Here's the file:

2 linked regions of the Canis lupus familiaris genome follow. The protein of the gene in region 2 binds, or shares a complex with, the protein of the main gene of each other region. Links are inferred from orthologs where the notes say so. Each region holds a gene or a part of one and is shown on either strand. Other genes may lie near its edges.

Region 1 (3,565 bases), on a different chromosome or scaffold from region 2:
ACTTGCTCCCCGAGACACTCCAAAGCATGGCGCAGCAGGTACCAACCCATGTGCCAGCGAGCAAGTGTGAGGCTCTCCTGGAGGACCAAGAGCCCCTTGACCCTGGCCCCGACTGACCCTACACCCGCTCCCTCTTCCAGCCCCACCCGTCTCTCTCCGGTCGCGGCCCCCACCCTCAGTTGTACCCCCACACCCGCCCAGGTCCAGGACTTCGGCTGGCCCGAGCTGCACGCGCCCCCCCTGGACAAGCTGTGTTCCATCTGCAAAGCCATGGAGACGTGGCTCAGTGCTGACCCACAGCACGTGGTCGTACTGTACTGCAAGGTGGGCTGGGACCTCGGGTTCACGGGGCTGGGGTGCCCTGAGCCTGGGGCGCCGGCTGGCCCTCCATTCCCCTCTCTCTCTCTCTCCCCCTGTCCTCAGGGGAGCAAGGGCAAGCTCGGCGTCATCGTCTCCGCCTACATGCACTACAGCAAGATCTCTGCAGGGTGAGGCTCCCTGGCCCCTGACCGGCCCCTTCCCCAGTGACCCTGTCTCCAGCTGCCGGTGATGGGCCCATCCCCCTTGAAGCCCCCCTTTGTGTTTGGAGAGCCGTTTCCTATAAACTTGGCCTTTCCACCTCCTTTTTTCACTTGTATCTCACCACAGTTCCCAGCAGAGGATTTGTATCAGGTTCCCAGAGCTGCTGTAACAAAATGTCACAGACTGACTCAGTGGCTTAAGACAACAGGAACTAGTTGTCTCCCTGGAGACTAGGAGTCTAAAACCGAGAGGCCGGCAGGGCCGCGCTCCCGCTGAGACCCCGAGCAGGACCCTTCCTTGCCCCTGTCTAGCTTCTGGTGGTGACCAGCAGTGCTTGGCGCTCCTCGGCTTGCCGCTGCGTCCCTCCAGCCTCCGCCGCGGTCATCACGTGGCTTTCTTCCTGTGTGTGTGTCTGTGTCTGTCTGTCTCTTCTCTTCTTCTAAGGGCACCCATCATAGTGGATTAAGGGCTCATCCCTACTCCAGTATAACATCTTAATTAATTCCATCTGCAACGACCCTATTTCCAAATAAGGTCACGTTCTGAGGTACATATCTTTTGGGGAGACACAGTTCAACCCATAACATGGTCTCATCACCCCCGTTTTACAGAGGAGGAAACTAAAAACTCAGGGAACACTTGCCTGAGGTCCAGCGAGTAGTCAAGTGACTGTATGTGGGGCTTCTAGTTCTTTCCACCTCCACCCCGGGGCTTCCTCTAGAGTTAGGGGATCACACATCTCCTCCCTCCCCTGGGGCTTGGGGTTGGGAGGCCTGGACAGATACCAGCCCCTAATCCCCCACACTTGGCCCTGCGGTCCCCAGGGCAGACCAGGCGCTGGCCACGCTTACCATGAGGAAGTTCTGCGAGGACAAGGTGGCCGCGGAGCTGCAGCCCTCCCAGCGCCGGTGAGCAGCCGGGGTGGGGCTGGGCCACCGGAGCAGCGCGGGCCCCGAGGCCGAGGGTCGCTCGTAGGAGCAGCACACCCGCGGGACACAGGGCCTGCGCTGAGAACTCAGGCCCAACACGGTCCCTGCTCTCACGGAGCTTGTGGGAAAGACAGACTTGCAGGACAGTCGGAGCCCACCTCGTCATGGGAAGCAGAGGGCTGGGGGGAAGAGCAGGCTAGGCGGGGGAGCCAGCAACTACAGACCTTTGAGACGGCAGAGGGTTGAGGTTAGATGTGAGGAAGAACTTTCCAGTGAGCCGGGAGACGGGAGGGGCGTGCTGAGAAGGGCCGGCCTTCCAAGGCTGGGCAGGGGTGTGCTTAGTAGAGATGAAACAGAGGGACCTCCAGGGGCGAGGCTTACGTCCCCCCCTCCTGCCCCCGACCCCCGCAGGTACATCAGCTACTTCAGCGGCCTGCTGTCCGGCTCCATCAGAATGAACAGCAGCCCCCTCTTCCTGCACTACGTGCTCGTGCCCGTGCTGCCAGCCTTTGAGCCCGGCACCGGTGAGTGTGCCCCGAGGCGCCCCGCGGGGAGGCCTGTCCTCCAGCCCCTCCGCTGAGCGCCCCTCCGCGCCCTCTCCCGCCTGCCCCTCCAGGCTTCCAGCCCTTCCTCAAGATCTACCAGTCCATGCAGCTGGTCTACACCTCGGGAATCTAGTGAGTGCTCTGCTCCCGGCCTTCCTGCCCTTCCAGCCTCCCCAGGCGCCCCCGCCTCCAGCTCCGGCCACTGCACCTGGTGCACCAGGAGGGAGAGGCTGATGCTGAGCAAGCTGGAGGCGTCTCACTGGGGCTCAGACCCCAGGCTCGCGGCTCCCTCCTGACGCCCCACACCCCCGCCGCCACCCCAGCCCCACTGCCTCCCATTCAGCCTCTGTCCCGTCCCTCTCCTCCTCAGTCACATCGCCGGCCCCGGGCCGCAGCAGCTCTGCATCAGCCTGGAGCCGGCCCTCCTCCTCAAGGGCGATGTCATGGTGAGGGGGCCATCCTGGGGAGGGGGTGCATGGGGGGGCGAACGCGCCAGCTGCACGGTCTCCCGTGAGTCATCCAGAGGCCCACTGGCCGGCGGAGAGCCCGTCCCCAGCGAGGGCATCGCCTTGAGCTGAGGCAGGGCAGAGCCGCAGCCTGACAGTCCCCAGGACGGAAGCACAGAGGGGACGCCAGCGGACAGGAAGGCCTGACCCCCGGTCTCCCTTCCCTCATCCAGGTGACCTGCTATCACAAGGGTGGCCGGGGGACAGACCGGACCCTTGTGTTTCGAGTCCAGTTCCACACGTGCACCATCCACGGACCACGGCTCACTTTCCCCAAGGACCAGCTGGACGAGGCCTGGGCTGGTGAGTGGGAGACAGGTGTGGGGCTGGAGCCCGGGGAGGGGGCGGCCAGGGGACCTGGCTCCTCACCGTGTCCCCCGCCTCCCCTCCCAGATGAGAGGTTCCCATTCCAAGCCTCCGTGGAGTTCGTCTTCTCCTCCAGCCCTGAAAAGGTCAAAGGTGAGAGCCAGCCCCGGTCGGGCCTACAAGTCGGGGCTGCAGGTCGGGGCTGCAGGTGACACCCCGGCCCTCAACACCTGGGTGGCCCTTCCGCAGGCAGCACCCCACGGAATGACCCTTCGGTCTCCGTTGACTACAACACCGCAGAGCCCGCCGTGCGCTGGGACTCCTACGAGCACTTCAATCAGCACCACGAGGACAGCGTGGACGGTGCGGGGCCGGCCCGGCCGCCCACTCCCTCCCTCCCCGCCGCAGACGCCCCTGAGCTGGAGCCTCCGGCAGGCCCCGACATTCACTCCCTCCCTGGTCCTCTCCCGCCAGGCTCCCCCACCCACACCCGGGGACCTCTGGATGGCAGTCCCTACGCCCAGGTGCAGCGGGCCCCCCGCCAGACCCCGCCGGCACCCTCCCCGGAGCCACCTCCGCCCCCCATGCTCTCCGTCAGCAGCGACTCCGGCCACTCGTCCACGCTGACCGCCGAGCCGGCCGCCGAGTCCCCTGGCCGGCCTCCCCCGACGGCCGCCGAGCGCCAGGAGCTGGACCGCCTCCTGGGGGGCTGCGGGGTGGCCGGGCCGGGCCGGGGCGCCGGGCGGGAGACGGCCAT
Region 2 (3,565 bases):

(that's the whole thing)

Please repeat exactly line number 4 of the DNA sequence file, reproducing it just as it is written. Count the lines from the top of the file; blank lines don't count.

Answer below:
Region 2 (3,565 bases):